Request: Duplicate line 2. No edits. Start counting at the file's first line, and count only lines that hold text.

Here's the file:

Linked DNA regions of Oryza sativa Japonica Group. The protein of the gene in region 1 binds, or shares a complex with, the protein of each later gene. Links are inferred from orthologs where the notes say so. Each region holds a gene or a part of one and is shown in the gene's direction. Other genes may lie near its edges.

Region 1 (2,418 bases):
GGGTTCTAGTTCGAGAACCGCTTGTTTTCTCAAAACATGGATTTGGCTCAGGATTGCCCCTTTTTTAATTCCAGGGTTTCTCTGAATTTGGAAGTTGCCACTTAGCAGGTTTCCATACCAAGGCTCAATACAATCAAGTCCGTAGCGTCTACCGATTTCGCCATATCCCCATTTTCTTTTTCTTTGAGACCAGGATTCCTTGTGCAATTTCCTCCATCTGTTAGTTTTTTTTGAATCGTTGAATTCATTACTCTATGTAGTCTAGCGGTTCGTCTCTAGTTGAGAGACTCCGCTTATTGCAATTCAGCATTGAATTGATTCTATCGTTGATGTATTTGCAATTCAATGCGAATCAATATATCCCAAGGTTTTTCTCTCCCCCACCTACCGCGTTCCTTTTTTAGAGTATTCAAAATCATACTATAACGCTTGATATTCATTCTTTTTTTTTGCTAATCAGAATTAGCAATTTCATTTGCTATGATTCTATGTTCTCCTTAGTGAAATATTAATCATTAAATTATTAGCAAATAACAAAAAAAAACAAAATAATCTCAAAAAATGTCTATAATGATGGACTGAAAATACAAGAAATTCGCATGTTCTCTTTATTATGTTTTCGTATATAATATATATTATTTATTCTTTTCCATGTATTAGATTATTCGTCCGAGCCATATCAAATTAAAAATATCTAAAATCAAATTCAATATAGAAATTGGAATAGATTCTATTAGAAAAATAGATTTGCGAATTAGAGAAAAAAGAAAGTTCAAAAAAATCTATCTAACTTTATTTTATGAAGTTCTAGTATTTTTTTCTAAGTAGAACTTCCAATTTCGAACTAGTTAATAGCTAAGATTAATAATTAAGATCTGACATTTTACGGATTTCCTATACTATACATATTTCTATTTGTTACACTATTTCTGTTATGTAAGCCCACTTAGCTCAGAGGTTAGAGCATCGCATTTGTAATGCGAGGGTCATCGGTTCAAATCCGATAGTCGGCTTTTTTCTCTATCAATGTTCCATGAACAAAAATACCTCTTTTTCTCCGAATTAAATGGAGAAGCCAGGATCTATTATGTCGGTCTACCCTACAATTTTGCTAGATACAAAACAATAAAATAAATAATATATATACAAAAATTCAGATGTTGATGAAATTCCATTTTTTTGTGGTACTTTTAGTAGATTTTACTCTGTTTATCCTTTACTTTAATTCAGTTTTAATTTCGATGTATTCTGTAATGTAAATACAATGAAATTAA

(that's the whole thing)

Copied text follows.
Region 1 (2,418 bases):